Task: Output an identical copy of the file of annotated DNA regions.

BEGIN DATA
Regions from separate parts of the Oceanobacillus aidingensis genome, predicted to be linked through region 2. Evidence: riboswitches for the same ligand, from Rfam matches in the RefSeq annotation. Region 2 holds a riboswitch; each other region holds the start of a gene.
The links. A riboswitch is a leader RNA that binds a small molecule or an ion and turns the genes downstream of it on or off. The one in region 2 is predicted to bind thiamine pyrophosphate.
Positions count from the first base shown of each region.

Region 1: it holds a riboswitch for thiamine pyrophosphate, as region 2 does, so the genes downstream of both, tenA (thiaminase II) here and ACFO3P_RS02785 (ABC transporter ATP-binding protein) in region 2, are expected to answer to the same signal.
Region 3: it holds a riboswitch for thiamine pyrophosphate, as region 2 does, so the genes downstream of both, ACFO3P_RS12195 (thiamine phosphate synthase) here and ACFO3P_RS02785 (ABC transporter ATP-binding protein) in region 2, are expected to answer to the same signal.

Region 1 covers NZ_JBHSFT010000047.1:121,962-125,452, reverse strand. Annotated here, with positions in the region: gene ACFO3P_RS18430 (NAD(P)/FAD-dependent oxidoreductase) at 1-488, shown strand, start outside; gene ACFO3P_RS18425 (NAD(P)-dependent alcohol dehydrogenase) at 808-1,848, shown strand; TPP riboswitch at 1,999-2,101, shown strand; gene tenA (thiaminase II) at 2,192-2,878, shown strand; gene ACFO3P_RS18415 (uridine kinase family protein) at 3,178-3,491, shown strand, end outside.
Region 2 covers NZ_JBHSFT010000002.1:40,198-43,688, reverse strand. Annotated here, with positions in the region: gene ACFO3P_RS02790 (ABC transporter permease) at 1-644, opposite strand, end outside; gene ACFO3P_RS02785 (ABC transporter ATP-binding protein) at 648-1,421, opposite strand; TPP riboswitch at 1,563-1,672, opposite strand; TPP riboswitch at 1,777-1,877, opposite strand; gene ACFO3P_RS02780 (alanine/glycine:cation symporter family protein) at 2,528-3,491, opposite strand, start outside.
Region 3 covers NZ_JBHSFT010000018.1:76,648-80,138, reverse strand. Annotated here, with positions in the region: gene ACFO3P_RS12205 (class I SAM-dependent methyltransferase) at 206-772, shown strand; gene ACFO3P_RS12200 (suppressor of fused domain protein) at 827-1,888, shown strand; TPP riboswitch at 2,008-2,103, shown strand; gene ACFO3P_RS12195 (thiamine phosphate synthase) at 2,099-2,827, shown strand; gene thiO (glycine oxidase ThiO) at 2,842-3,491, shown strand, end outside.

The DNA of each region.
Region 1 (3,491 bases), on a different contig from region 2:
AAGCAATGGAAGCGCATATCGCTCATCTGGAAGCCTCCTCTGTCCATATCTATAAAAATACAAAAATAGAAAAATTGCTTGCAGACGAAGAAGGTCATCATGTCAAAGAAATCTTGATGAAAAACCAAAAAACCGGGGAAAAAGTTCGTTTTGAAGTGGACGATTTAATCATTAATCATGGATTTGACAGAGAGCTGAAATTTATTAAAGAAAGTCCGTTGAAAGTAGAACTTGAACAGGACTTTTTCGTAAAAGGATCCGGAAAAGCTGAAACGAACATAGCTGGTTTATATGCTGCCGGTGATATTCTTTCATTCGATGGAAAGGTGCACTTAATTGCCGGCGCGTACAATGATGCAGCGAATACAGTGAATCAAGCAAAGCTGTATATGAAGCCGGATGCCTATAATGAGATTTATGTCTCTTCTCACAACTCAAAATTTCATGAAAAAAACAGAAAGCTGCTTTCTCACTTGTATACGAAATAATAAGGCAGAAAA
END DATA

Regions from separate parts of the Oceanobacillus aidingensis genome, predicted to be linked through region 2. Evidence: riboswitches for the same ligand, from Rfam matches in the RefSeq annotation. Region 2 holds a riboswitch; each other region holds the start of a gene.
The links. A riboswitch is a leader RNA that binds a small molecule or an ion and turns the genes downstream of it on or off. The one in region 2 is predicted to bind thiamine pyrophosphate.
Positions count from the first base shown of each region.

Region 1: it holds a riboswitch for thiamine pyrophosphate, as region 2 does, so the genes downstream of both, tenA (thiaminase II) here and ACFO3P_RS02785 (ABC transporter ATP-binding protein) in region 2, are expected to answer to the same signal.
Region 3: it holds a riboswitch for thiamine pyrophosphate, as region 2 does, so the genes downstream of both, ACFO3P_RS12195 (thiamine phosphate synthase) here and ACFO3P_RS02785 (ABC transporter ATP-binding protein) in region 2, are expected to answer to the same signal.

Region 1 covers NZ_JBHSFT010000047.1:121,962-125,452, reverse strand. Annotated here, with positions in the region: gene ACFO3P_RS18430 (NAD(P)/FAD-dependent oxidoreductase) at 1-488, shown strand, start outside; gene ACFO3P_RS18425 (NAD(P)-dependent alcohol dehydrogenase) at 808-1,848, shown strand; TPP riboswitch at 1,999-2,101, shown strand; gene tenA (thiaminase II) at 2,192-2,878, shown strand; gene ACFO3P_RS18415 (uridine kinase family protein) at 3,178-3,491, shown strand, end outside.
Region 2 covers NZ_JBHSFT010000002.1:40,198-43,688, reverse strand. Annotated here, with positions in the region: gene ACFO3P_RS02790 (ABC transporter permease) at 1-644, opposite strand, end outside; gene ACFO3P_RS02785 (ABC transporter ATP-binding protein) at 648-1,421, opposite strand; TPP riboswitch at 1,563-1,672, opposite strand; TPP riboswitch at 1,777-1,877, opposite strand; gene ACFO3P_RS02780 (alanine/glycine:cation symporter family protein) at 2,528-3,491, opposite strand, start outside.
Region 3 covers NZ_JBHSFT010000018.1:76,648-80,138, reverse strand. Annotated here, with positions in the region: gene ACFO3P_RS12205 (class I SAM-dependent methyltransferase) at 206-772, shown strand; gene ACFO3P_RS12200 (suppressor of fused domain protein) at 827-1,888, shown strand; TPP riboswitch at 2,008-2,103, shown strand; gene ACFO3P_RS12195 (thiamine phosphate synthase) at 2,099-2,827, shown strand; gene thiO (glycine oxidase ThiO) at 2,842-3,491, shown strand, end outside.

The DNA of each region.
Region 1 (3,491 bases), on a different contig from region 2:
AAGCAATGGAAGCGCATATCGCTCATCTGGAAGCCTCCTCTGTCCATATCTATAAAAATACAAAAATAGAAAAATTGCTTGCAGACGAAGAAGGTCATCATGTCAAAGAAATCTTGATGAAAAACCAAAAAACCGGGGAAAAAGTTCGTTTTGAAGTGGACGATTTAATCATTAATCATGGATTTGACAGAGAGCTGAAATTTATTAAAGAAAGTCCGTTGAAAGTAGAACTTGAACAGGACTTTTTCGTAAAAGGATCCGGAAAAGCTGAAACGAACATAGCTGGTTTATATGCTGCCGGTGATATTCTTTCATTCGATGGAAAGGTGCACTTAATTGCCGGCGCGTACAATGATGCAGCGAATACAGTGAATCAAGCAAAGCTGTATATGAAGCCGGATGCCTATAATGAGATTTATGTCTCTTCTCACAACTCAAAATTTCATGAAAAAAACAGAAAGCTGCTTTCTCACTTGTATACGAAATAATAAGGCAGAAAA